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It is a modest soul that appreciates talent in others while overlooking the obvious self-comparisons.
Referring to Evita writers Sir Tim Rice and Lord Andrew Lloyd Webber, Marti Pellow, 48, says: “I can’t believe they were so young when they wrote it – they were in their early 20s! I said to Tim Rice, ‘What the hell were you eating?’”
I point out that when Marti, who plays Evita’s narrator Che in the musical at Dartford's Orchard Theatre until Saturday, June 7, was in his 20s, he and fellow Wet Wet Wet bandmates were writing significant hits themselves. The singles Sweet Little Mystery and Angel Eyes stormed the charts back in 1987, when frontman and poster boy Marti was a tender 22.
“There are similarities,” concedes Marti in his thick Scottish brogue.
“I see the creativity, and how ambitious they were.”
Speaking of his current working relationship with Sir Tim, who penned the lyrics that Marti Pellow delivers so powerfully as Che, he adds: “Tim is a Wet Wet Wet fan – he first chased me.”
While Marti’s working class upbringing in Clydebank did not involve trips to see musical theatre, it is now 12 years since his successful crossover from pop culture to stage actor.
The transition came when he was offered the role of Chicago’s Billy Flynn in the West End and then on New York’s Broadway. “I took over from Patrick Swayze and passed the baton over to Usher!”
But, perhaps because of his down-to-earth roots, it is at regional theatres such as the Orchard in Dartford where Marti feels happiest: “Not everyone can afford the West End or Broadway, so I love touring and taking the show out to people. It’s that engagement with real people.”
Marti – who is touring again with Wet Wet Wet this summer and released a greatest hits album with the band in November – says the biggest gift of success is the freedom to enjoy combining theatre, solo career and life within the band.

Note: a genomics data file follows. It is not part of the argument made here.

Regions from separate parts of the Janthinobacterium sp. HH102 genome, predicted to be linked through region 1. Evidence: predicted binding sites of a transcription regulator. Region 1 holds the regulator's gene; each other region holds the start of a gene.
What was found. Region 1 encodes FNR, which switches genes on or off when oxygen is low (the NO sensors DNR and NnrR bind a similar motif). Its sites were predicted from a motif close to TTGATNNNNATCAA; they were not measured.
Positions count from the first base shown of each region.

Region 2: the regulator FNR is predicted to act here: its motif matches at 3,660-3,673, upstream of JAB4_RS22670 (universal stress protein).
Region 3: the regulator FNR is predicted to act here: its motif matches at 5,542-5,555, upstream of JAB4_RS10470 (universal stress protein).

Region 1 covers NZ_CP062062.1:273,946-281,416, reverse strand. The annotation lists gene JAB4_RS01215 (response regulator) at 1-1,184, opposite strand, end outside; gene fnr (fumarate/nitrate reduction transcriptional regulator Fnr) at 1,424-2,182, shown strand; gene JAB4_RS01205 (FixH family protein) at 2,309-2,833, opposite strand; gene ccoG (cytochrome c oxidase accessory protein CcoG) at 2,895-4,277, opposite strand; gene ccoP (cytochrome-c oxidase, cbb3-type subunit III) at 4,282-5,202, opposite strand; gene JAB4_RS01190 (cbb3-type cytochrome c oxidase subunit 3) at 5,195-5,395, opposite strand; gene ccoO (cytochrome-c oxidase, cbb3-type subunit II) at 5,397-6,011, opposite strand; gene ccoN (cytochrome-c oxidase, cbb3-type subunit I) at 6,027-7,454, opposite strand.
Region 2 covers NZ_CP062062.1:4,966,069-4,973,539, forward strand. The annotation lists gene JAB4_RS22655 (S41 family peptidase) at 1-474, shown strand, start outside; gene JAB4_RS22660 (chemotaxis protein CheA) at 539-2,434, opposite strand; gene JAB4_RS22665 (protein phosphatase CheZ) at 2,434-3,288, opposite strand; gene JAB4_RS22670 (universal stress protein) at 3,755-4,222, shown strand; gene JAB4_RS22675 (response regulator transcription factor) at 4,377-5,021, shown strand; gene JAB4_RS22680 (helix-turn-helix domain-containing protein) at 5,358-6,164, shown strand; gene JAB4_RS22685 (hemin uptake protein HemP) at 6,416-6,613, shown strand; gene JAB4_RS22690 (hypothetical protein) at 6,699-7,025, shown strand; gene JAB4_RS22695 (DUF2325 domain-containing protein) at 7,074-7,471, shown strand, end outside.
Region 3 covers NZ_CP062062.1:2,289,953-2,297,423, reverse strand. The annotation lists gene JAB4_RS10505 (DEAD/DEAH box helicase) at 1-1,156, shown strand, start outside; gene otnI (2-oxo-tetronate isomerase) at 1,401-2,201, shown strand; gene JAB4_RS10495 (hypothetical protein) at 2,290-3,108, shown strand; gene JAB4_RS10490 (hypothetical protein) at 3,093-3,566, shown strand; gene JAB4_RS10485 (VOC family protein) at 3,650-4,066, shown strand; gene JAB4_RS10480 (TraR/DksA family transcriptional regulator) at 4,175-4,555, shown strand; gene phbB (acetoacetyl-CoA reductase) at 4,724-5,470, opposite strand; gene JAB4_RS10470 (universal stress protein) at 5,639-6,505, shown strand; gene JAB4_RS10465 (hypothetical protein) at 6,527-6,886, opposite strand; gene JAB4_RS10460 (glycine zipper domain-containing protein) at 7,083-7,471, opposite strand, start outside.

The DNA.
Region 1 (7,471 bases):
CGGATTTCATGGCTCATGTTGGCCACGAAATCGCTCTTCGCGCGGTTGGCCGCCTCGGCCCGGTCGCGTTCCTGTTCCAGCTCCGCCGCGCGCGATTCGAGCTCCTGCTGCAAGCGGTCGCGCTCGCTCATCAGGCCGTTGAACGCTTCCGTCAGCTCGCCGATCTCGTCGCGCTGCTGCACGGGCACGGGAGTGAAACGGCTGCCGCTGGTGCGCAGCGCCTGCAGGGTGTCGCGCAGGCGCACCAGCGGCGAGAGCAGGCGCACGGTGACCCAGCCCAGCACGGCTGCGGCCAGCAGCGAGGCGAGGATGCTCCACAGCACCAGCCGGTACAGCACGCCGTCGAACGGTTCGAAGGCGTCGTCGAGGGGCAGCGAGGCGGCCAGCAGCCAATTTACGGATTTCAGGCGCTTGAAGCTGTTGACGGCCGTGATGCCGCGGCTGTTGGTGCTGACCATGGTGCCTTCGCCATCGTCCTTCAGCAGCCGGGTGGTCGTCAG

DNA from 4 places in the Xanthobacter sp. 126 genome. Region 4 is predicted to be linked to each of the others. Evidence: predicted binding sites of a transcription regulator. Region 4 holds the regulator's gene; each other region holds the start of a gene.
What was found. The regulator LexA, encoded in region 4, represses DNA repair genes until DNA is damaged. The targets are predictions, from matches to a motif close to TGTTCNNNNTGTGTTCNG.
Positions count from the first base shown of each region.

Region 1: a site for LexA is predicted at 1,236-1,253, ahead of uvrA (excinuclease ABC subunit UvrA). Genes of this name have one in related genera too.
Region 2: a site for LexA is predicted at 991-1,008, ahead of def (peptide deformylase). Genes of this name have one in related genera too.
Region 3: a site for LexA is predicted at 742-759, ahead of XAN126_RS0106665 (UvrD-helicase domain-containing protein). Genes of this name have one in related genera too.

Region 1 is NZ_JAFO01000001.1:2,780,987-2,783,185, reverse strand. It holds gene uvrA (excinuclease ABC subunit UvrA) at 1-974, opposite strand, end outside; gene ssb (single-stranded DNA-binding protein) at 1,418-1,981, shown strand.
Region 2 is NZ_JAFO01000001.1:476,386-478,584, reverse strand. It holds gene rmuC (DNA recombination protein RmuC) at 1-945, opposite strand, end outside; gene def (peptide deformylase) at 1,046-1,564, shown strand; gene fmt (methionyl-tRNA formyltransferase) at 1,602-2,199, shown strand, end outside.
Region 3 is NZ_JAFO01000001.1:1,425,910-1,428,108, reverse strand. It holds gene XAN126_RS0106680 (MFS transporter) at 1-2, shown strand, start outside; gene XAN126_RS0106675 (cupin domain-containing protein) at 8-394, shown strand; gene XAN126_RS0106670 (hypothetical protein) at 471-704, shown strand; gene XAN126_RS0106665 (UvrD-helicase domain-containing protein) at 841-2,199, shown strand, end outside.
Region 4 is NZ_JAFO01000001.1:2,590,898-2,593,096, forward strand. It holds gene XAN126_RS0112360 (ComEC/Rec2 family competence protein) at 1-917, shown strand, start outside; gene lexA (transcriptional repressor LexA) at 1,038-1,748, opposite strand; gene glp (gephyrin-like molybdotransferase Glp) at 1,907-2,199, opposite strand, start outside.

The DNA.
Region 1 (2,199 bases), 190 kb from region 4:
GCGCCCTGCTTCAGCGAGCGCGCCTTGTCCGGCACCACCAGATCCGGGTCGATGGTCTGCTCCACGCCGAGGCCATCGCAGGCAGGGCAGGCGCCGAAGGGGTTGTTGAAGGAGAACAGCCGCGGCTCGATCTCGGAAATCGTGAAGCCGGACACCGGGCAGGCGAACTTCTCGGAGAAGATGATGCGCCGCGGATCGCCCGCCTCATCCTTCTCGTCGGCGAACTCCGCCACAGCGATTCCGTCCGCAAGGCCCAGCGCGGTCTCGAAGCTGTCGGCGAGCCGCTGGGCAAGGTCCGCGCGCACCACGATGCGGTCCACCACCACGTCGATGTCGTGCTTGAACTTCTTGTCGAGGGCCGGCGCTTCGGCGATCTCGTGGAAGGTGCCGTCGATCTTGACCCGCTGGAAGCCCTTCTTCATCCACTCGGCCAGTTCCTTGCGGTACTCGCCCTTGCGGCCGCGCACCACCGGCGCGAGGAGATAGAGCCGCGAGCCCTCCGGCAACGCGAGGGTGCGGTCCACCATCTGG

“I love to work with different people and have a vehicle to do that. It’s a great way to be creative, and I still get to spend time with the Wet Wet Wet boys I grew up with.”
So when you’re a free spirit who’s performing the same show eight times a week, how do you keep it fresh?
“You can’t make it groundhog day – it’s live,” Marti responds. “The sheer nature of that means that you can’t become complacent because anything could happen. People come at their lines a different way; you put a different emphasis or expression into a performance so it won’t become tame.”
Marti says that putting his own stamp on Che’s songs within Evita, such as Oh What A Circus and Highflying Adored, was no difficulty.
“You don’t change the wheel, you give it new spokes,” he grins. “My voice is very distinctive.”
Evita is at Dartford’s Orchard Theatre from Monday, June 2, to Saturday, June 7. Performances at 7.30pm and some matinees at 2.30pm. Tickets from £25. Call 01322 220000.
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